Jacobs, Harriet Ann
Jacobs, Harriet Ann
March 7, 1897
Harriet Jacobs—slave narrator, reformer, antislavery activist, and Civil War and Reconstruction relief worker—was born a slave in Edenton, North Carolina. Jacobs's major contribution is her narrative, Incidents in the Life of a Slave Girl: Written by Herself (1861). The most comprehensive antebellum autobiography by an African-American woman, Incidents is the first-person account of Jacobs's pseudonymous narrator, who writes of her struggle against sexual oppression and her fight for freedom. After publishing her book, Jacobs devoted her life to providing relief for the black Civil War refugees in Alexandria, Virginia, and Savannah, Georgia.
Writing as "Linda Brent," Jacobs tells the story of her life in the South as a slave and as a fugitive, and of her life as a fugitive slave in the North. Breaking taboos forbidding women to discuss their sexuality, she writes of the abuse she suffered from her licentious master, Dr. James Norcom, whom she calls "Dr. Flint." She confesses that to prevent him from making her his concubine, at sixteen she became sexually involved with a white neighbor. Their alliance produced two children, Joseph (c. 1829–?), whom she calls "Benny," and Louisa Matilda (1833–1917), called "Ellen." Jacobs describes running away from Norcom in 1835 and the almost seven years she spent in hiding in a tiny crawlspace above a porch in her grandmother's Edenton home.
Jacobs further recounts her 1842 escape to New York City, her reunion with her children, who had been sent north, and her subsequent move to Rochester, where she became part of the circle of abolitionists around Frederick Douglass' newspaper The North Star. Condemning the compliance of the North in the slave system, she describes her North Carolina masters' attempts to catch her in New York after passage of the 1850 Fugitive Slave Law. Jacobs explains that despite her principled decision not to bow to the slave system by being purchased, in 1853 her New York employer, Mrs. Nathaniel Parker Willis (called "Mrs. Bruce") bought her from Norcom's family. Like other slave narrators, she ends her book with her freedom and the freedom of her children.
Most of the extraordinary events that "Linda Brent" narrates have been documented as having occurred in Jacobs's life. In addition, letters that Jacobs wrote while composing her book present an unique glimpse of its inception, composition, and publication and recount her complex relationships with black abolitionists such as William C. Nell and white abolitionists such as Amy Post and Lydia Maria Child. They also form an interesting commentary on Jacobs's northern employer, the litterateur Nathaniel Parker Willis, and on Harriet Beecher Stowe, author of the runaway best-seller Uncle Tom's Cabin, whom Jacobs tried to interest in her narrative.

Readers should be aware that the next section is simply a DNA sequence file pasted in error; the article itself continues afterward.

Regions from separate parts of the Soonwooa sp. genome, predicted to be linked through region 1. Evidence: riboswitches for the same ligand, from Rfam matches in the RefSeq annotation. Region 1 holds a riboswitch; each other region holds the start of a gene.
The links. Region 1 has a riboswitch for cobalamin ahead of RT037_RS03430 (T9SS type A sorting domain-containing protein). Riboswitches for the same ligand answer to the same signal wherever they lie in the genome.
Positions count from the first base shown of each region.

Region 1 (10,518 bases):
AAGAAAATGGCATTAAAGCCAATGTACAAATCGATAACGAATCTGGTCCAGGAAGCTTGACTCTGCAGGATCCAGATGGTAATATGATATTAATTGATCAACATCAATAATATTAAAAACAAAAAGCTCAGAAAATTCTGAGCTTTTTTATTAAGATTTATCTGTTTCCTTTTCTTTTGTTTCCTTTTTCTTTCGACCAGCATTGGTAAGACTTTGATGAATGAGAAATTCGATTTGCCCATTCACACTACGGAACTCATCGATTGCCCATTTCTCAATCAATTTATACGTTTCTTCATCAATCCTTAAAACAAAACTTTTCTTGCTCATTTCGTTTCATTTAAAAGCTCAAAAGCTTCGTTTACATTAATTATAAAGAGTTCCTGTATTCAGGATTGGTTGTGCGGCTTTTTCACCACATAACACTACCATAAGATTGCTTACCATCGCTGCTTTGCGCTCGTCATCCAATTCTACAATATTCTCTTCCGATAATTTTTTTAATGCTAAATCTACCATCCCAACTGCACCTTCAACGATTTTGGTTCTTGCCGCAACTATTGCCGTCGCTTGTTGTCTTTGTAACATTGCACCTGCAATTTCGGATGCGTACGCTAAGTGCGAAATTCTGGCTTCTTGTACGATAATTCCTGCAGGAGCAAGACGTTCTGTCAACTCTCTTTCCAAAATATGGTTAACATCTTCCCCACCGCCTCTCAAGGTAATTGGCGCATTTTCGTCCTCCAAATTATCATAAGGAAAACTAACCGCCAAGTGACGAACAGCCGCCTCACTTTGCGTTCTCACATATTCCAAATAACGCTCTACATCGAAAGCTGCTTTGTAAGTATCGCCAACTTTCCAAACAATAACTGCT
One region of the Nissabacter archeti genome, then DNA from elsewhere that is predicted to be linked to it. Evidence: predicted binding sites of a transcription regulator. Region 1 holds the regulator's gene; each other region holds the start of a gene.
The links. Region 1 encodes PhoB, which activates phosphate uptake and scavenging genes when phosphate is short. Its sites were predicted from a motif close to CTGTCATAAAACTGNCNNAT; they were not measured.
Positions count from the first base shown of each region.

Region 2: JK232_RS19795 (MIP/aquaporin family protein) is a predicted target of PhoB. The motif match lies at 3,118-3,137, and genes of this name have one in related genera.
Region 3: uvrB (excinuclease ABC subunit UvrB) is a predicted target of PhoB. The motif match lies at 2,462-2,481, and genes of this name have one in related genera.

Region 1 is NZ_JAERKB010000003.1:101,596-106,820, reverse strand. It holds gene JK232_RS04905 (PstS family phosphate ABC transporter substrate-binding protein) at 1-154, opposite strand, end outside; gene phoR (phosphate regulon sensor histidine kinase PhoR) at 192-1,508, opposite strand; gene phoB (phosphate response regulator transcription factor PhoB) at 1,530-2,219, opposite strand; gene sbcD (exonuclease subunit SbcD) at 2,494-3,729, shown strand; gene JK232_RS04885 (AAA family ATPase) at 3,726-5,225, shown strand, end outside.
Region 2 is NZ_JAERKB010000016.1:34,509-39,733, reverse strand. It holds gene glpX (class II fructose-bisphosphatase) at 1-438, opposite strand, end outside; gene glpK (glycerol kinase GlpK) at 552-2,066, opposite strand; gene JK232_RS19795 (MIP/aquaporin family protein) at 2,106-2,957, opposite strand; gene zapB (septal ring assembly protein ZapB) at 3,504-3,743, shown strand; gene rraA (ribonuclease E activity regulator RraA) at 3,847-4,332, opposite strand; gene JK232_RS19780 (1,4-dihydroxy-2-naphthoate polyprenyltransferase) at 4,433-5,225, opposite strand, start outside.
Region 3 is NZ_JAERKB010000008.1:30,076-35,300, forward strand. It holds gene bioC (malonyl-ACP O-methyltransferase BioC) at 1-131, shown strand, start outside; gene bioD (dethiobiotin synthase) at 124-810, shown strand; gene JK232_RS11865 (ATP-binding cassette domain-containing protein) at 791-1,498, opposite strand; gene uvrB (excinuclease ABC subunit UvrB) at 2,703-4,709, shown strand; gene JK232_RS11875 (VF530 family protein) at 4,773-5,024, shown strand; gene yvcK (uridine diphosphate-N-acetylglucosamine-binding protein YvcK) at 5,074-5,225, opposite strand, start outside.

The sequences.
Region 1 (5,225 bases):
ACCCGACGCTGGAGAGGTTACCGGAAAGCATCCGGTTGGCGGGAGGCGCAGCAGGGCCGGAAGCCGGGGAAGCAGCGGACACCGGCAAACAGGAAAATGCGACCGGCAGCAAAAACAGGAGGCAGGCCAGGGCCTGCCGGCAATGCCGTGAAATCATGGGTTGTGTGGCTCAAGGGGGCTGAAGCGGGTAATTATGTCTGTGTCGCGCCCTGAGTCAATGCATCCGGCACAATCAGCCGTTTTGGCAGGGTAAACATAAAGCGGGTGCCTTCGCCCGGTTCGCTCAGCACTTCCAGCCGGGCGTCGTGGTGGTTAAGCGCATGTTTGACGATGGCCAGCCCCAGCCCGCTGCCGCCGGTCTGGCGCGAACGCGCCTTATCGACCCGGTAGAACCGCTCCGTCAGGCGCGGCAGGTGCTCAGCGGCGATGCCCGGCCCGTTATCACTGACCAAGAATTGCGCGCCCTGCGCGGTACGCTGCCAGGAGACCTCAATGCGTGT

Although Incidents was published anonymously, Jacobs's name was connected with her book from the first; only in the twentieth century were its authorship and its autobiographical status disputed. Incidents made Jacobs known to northern abolitionists, and with the outbreak of the Civil War she used this newfound celebrity to establish a new career for herself. Jacobs collected money and supplies for the "contraband"—black refugees crowding behind the lines of the Union army in Washington, D.C., and in occupied Alexandria, Virginia—and returned south.
Supported by Quaker groups and the newly formed New England Freedmen's Aid Society, in 1863 Jacobs and her daughter moved to Alexandria, where they distributed emergency relief supplies, organized primary medical care, and established the Jacobs Free School—a black-led institution providing black teachers for the refugees. In 1865 mother and daughter moved to Savannah, where they continued their relief work. Throughout the war years Harriet and Louisa Jacobs reported on their southern relief efforts in the northern press and in newspapers in England, where Jacobs's book had appeared as The Deeper Wrong: Incidents in the Life of a Slave Girl: Written by Herself (1862). In 1868 they sailed to England and successfully raised money for Savannah's black orphans and aged.
But in the face of the increasing violence in the South, Jacobs and her daughter then retreated to Massachusetts. In Boston they were connected with the newly formed New England Women's Club. Later, in Cambridge, Jacobs ran a boardinghouse for Harvard faculty and students for several years. Harriet and Louisa Jacobs later moved to Washington, D.C., where they established a series of boardinghouses and the daughter was employed at Howard University. In 1896, when the National Association of Colored Women held its organizing meetings in Washington, D.C., Harriet Jacobs was confined to a wheelchair, but it seems likely that Louisa was in attendance. The following spring Harriet Jacobs died at her Washington home. She is buried in Mount Auburn Cemetery, Cambridge.
Garfield, Deborah M., and Rafia Zafar, eds. Harriet Jacobs and Incidents in the Life of a Slave Girl: New Critical Essays. New York: Cambridge University Press, 1996.
Yellin, Jean Fagan. "Text and Contexts of Harriet Jacobs's Incidents in the Life of a Slave Girl: Written by Herself." In The Slave's Narrative, edited by Charles T. Davis and Henry Louis Gates, Jr., pp. 262–282. New York: Oxford University Press, 1985.
Yellin, Jean Fagan. Introduction to Incidents in the Life of a Slave Girl: Written by Herself. Cambridge: Harvard University Press, 1987, pp. xiii–xxxiv.
Yellin, Jean Fagan, Harriet Jacobs: A Life. New York: Basic Books, 2004.
jean fagan yellin (1996)
Updated by author 2005